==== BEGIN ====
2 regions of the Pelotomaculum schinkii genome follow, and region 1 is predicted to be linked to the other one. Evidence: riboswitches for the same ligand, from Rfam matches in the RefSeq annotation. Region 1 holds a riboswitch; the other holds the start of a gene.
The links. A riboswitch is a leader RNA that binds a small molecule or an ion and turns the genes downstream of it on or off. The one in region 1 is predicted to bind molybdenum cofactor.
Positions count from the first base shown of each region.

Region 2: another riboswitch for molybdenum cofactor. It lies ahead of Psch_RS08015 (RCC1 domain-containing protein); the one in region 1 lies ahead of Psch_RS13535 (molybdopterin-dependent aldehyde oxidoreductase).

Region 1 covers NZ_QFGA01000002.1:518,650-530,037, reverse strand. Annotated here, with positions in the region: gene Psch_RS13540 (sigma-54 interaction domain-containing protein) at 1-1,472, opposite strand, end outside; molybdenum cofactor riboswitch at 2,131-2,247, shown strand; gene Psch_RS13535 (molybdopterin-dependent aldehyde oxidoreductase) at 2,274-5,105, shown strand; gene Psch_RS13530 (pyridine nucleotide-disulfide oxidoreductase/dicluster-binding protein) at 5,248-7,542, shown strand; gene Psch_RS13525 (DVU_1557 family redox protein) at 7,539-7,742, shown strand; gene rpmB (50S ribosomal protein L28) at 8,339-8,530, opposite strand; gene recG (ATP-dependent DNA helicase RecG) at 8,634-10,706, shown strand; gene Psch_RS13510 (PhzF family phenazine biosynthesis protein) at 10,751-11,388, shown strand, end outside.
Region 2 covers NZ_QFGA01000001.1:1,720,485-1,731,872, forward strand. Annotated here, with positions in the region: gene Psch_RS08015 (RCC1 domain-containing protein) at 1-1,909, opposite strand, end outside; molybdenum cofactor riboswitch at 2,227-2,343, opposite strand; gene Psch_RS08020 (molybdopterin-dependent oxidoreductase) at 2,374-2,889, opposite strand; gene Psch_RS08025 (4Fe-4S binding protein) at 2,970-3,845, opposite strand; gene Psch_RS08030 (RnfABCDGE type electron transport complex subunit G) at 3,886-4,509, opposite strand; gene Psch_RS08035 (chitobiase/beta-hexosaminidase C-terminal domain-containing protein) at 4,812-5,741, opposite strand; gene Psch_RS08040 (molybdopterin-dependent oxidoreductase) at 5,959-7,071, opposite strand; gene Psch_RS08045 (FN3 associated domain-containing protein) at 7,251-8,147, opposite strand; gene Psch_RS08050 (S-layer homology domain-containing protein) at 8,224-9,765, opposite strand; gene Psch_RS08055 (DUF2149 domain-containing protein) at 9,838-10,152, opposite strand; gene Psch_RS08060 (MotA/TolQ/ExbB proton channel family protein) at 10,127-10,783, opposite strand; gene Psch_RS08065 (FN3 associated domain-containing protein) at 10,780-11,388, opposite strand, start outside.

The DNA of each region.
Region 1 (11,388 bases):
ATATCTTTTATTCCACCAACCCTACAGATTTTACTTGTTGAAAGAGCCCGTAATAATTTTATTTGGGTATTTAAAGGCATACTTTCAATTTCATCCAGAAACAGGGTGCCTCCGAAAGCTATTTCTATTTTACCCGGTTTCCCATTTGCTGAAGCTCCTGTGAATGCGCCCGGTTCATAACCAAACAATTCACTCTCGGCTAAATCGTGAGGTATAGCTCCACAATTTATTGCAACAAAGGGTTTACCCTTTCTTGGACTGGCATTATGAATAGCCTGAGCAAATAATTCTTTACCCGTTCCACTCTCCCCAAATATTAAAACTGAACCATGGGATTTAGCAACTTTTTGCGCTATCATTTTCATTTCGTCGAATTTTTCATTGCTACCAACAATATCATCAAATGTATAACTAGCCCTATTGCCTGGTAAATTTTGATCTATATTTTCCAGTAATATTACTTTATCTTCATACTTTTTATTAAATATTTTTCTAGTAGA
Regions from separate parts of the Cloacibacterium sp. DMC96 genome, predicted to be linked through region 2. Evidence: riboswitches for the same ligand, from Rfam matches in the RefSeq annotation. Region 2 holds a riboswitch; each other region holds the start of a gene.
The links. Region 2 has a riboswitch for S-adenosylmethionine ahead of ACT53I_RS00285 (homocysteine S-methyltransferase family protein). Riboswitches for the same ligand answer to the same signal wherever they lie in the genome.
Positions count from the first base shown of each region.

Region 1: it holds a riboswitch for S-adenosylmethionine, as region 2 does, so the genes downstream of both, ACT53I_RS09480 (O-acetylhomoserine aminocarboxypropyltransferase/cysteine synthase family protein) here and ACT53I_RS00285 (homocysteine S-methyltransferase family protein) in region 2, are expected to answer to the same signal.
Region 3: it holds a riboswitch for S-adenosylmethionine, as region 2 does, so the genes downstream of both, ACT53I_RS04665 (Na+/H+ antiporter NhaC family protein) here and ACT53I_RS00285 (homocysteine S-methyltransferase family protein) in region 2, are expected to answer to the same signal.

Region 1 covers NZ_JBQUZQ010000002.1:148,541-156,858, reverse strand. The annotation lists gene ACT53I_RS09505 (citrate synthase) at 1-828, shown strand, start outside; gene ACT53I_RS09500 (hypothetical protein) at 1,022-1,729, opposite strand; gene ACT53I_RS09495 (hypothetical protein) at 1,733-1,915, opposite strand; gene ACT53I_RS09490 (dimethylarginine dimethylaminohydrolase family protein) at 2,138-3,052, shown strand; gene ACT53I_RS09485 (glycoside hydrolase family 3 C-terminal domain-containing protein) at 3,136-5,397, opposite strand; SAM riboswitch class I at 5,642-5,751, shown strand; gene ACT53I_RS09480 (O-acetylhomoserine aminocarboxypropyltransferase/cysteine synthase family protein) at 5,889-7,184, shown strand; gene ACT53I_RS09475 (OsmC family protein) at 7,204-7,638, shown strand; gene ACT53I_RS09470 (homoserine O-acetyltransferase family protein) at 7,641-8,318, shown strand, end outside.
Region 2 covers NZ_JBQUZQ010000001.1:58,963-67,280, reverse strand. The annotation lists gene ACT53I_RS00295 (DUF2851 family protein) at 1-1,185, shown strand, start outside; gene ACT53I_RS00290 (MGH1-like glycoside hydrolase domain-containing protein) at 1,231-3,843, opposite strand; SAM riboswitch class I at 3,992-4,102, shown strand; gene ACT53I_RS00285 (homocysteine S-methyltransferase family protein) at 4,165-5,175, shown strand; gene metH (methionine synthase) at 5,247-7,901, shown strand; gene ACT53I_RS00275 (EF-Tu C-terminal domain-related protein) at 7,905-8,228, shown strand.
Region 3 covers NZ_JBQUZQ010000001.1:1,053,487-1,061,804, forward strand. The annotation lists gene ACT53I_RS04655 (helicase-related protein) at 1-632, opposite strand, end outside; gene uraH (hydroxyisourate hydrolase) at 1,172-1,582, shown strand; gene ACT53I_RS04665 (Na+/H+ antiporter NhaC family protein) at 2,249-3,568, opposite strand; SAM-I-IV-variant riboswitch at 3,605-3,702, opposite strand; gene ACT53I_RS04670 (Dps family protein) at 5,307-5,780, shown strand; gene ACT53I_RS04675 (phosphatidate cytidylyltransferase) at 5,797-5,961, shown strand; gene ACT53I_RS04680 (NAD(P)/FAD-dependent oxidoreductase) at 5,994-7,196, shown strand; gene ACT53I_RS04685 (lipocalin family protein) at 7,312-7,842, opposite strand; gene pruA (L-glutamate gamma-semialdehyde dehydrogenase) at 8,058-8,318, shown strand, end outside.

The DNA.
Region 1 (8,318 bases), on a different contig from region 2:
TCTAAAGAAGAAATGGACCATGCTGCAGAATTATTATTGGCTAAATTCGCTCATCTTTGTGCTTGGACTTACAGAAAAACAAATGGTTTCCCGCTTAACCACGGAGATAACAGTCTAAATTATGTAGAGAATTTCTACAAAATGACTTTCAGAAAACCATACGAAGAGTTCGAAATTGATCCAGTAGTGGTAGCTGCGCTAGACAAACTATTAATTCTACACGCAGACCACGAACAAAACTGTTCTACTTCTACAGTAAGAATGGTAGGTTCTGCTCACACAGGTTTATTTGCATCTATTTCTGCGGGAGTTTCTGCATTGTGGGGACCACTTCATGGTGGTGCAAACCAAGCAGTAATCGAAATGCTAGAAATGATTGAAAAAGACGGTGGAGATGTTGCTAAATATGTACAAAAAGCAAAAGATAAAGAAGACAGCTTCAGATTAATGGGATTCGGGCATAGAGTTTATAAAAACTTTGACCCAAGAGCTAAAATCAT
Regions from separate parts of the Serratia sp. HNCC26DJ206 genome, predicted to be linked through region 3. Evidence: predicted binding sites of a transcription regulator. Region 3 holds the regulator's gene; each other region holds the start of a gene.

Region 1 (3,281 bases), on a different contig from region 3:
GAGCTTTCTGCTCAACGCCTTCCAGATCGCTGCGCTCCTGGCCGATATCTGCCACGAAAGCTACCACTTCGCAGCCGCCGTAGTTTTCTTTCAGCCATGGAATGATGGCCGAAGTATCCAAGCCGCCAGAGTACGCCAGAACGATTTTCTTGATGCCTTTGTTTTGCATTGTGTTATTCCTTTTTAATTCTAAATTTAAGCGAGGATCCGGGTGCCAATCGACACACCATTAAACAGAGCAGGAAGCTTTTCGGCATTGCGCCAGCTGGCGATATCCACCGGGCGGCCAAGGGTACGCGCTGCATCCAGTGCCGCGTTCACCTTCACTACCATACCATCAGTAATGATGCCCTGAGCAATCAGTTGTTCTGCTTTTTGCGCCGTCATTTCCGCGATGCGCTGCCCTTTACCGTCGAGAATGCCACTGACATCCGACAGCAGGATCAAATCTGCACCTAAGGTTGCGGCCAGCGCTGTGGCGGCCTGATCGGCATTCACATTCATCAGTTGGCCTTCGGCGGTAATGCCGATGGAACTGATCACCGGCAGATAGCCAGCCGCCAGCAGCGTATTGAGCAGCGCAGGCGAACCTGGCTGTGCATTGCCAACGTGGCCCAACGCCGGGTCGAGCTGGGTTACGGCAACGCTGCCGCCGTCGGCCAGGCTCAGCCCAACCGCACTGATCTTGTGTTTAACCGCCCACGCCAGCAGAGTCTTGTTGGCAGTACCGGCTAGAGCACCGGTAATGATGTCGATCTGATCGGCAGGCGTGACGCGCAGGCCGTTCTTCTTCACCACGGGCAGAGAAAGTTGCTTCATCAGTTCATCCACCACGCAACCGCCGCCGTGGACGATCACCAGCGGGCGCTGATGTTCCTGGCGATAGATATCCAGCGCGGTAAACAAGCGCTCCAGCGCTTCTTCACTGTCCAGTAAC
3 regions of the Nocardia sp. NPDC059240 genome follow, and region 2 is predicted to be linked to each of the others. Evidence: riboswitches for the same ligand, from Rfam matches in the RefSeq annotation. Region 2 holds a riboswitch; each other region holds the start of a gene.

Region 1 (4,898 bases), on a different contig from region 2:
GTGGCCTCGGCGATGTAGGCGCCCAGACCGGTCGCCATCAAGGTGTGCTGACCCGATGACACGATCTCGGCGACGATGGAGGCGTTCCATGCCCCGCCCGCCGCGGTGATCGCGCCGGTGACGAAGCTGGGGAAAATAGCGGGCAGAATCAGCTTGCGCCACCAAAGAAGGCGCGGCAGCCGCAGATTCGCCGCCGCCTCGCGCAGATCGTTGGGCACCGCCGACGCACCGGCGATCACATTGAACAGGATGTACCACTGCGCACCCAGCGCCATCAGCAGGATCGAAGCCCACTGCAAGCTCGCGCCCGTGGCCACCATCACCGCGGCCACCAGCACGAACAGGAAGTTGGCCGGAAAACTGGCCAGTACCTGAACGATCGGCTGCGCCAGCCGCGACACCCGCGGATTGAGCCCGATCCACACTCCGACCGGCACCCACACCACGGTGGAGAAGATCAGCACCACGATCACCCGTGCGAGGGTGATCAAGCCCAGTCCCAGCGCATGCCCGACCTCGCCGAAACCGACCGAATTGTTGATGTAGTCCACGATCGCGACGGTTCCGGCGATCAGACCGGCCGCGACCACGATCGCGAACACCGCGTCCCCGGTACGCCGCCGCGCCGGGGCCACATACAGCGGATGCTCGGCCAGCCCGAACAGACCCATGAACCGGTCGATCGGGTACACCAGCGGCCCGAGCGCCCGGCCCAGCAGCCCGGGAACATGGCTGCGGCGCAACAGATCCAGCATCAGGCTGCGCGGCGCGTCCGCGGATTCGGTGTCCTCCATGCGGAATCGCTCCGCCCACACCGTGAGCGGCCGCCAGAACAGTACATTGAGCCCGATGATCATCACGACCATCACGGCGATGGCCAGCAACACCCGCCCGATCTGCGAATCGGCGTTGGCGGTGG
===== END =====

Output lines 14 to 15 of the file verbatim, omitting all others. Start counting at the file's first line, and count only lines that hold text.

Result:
Region 3: it holds a riboswitch for S-adenosylmethionine, as region 2 does, so the genes downstream of both, ACT53I_RS04665 (Na+/H+ antiporter NhaC family protein) here and ACT53I_RS00285 (homocysteine S-methyltransferase family protein) in region 2, are expected to answer to the same signal.

Region 1 covers NZ_JBQUZQ010000002.1:148,541-156,858, reverse strand. The annotation lists gene ACT53I_RS09505 (citrate synthase) at 1-828, shown strand, start outside; gene ACT53I_RS09500 (hypothetical protein) at 1,022-1,729, opposite strand; gene ACT53I_RS09495 (hypothetical protein) at 1,733-1,915, opposite strand; gene ACT53I_RS09490 (dimethylarginine dimethylaminohydrolase family protein) at 2,138-3,052, shown strand; gene ACT53I_RS09485 (glycoside hydrolase family 3 C-terminal domain-containing protein) at 3,136-5,397, opposite strand; SAM riboswitch class I at 5,642-5,751, shown strand; gene ACT53I_RS09480 (O-acetylhomoserine aminocarboxypropyltransferase/cysteine synthase family protein) at 5,889-7,184, shown strand; gene ACT53I_RS09475 (OsmC family protein) at 7,204-7,638, shown strand; gene ACT53I_RS09470 (homoserine O-acetyltransferase family protein) at 7,641-8,318, shown strand, end outside.